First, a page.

Hematuria

This page is for adult patients; for pediatric patients see hematuria (peds)

Background

  • Make sure hematuria is not myoglobin or bleeding from non-urinary source
  • Hematuria + pain suggests UTI or nephrolithiasis
  • Hematuria + no pain suggests malignancy, hyperplasia, or vascular cause

Common Causes

Clinical Features

Gross hematuria on urine sample.
Hematuria in a foley bag.

Types of hematuria

  • Initial hematuria
    • Blood at beginning of micturition with subsequent clearing
    • Suggests urethral disease
  • Intervoid hematuria
    • Blood between voiding only (voided urine is clear)
    • Suggests lesions at distal urethra or meatus
  • Total hematuria
    • Blood visible throughout micturition
    • Suggests disease of kidneys, ureters, or bladder
  • Terminal hematuria
    • Blood seen at end of micturition after initial voiding of clear urine
    • Suggests disease at bladder neck or prostatic urethra
  • Gross hematuria
    • Indicates lower tract cause
  • Microscopic hematuria
    • Tends to occur with kidney disease
  • Brown urine with RBC casts and proteinuria
    • Suggests glomerular source
  • Clotted blood
    • Indicates source below kidneys

Blunt Trauma[1]

Renal injuries are associated with:

  • Sudden deceleration injury without hematuria
  • Gross Hematuria
  • Microscopic Hematuria with Shock (SBP<90 mm Hg)
  • The degree of hematuria does not correlate with significance of renal injury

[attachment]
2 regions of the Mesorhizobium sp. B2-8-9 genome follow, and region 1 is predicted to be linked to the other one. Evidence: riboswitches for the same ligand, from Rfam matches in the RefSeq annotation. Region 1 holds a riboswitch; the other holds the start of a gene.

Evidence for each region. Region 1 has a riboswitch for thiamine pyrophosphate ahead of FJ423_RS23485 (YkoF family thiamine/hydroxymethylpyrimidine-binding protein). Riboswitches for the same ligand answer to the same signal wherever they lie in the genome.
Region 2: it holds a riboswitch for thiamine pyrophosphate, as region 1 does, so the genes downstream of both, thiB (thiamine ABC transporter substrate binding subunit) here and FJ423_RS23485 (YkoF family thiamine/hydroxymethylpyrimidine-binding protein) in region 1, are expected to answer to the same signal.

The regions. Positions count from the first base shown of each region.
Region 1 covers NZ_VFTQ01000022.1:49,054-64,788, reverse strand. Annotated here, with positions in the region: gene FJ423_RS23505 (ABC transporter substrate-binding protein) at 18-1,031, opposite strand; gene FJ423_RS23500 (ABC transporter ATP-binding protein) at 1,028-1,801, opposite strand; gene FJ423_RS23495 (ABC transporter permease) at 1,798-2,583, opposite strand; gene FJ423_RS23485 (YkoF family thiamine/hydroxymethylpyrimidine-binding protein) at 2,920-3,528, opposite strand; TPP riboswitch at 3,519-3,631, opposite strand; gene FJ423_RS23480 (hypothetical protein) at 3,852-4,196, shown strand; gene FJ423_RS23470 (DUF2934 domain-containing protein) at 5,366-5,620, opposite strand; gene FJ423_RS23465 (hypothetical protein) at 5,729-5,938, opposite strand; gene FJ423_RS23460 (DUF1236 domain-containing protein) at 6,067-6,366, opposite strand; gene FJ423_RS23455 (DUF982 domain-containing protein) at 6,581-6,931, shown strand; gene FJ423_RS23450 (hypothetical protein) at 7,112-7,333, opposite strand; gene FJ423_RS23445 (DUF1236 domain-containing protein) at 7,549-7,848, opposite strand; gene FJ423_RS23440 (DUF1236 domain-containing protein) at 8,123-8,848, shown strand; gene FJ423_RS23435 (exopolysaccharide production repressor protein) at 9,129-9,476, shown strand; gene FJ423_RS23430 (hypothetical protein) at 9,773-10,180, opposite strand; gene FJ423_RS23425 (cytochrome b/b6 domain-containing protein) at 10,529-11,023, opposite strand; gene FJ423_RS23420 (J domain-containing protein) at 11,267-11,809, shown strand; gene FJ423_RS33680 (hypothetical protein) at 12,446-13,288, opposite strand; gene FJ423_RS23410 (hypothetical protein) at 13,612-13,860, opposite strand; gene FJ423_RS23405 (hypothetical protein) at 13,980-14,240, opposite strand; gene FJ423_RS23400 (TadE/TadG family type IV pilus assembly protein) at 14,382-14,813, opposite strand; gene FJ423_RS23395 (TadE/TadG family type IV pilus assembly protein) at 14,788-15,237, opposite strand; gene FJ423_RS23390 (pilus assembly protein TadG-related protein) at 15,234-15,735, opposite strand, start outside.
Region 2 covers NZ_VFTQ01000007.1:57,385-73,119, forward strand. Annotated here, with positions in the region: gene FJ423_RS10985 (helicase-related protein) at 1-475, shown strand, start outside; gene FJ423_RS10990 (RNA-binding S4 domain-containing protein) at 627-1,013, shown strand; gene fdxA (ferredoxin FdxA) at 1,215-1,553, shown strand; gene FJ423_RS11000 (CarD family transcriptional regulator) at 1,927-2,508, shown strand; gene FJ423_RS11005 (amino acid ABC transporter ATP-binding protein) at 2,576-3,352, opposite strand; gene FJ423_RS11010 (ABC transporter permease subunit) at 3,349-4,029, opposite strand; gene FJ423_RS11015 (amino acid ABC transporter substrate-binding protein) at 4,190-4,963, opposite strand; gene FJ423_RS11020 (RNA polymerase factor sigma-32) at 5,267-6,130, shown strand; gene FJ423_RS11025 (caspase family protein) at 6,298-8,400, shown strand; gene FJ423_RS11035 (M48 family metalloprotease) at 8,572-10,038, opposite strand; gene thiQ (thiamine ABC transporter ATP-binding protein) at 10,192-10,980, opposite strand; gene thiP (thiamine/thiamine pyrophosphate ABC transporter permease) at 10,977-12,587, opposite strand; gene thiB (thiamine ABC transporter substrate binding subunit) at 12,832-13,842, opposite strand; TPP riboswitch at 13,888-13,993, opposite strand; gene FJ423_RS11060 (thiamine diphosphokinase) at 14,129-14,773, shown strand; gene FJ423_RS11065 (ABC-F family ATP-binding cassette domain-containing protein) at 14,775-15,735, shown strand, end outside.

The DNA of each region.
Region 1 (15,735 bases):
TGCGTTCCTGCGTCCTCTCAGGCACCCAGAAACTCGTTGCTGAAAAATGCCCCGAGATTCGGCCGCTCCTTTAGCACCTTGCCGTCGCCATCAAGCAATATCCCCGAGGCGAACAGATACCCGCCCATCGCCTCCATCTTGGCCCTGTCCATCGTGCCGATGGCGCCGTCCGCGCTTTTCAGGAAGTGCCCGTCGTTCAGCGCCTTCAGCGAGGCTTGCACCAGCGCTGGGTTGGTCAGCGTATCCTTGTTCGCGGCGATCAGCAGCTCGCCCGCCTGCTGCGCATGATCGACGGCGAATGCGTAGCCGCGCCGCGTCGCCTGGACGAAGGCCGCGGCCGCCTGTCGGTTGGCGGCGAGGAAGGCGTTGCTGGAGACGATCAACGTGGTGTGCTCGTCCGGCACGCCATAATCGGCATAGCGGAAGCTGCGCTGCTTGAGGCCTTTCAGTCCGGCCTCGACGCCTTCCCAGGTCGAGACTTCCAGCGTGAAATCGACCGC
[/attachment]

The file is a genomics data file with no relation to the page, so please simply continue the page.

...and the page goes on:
Differential Diagnosis

Hematuria

Sources of hematuria.

Evaluation

Macroscopic Hematuria algorithm

Workup

  • Labs:
    • Urinalysis
      • Microscopic hematuria associated with proteinuria suggests glomerular disease and requires further investigation (as an outpatient)
    • CBC - for anemia and thrombocytopenia
    • BMP - for renal function
  • Consider CT imaging to assess for renal tumors, stones, or aneurysm
  • Ultrasound useful to assess for hydronephrosis or a Abdominal Aortic Aneurysm

Diagnosis

  • Based on UA
    • Isolated hematuria with dysmorphic red cells or red cells with a decreased mean corpuscular volume (MCV), should prompt an evaluation for glomerulopathy (e.g., IgA nephropathy & Alport's syndrome)[2]
    • Isolated hematuria may be elusive. In some series, more than half of the patients have microhematuria with no definable cause.[3]

Management

  • Treat underlying cause
  • Gross hematuria
    • Often associated with intravesicular clot formation and bladder outlet obstruction
      • Use triple-lumen urinary drainage catheter with intermittent or continuous bladder irrigation
        • Adequate urinary drainage must be ensured; otherwise consult urology

Disposition

Outpaient

  • Outpatient management appropriate if:
    • Hemodynamically stable without life-threatening cause of hematuria
    • Able to tolerate oral fluids, antibiotics, and analgesics as indicated
    • No significant anemia or acute renal insufficiency

Referral Considerations

  • Patients <40 yr: refer to primary care provider for repeat UA within 2wk
  • Patients >40 yr with risk factor for urologic cancer: refer to urologist within 2wk
    • Risk factors:
      • Smoking history
      • Occupational exposure to chemicals or dyes
      • History of gross hematuria
      • Previous urologic history
      • History of recurrent UTI
      • Analgesic abuse
      • History of pelvic irradiation
      • Cyclophosphamide use
      • Pregnancy
      • Known malignancy
      • Sickle cell disease
      • Proteinuria
      • Renal insufficiency

Admission

If:

See Also

References

  1. Mee S. et al. Radiographic assessment of renal trauma: A 10-year prospective study of patient selection. J Urology. 1989 May;141(5):1095-8
  2. Ingelfinger, J. (2021). Hematuria in Adults. The New England Journal of Medicine, 385(2), 153–161.
  3. Ingelfinger, J. (2021). Hematuria in Adults. The New England Journal of Medicine, 385(2), 153–161

Video